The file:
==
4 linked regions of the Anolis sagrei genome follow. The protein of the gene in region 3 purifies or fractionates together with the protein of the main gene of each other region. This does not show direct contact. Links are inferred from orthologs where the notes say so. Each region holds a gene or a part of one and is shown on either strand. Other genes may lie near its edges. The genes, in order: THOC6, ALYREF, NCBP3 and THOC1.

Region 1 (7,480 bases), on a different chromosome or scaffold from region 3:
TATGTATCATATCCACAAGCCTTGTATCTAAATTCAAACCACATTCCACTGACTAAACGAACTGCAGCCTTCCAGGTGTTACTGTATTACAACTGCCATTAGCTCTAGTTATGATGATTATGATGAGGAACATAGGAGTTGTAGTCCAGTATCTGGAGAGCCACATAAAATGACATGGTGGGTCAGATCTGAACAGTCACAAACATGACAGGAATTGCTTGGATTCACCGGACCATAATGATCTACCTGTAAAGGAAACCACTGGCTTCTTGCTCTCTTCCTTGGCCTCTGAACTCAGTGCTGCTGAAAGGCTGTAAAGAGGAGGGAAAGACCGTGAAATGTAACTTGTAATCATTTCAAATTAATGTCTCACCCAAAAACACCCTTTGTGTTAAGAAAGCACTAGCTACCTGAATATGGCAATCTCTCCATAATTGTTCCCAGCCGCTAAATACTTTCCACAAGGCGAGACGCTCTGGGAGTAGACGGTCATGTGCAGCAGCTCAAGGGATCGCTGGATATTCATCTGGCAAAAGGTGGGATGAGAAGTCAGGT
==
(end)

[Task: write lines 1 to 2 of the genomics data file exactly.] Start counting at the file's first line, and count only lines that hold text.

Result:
4 linked regions of the Anolis sagrei genome follow. The protein of the gene in region 3 purifies or fractionates together with the protein of the main gene of each other region. This does not show direct contact. Links are inferred from orthologs where the notes say so. Each region holds a gene or a part of one and is shown on either strand. Other genes may lie near its edges. The genes, in order: THOC6, ALYREF, NCBP3 and THOC1.

Region 1 (7,480 bases), on a different chromosome or scaffold from region 3: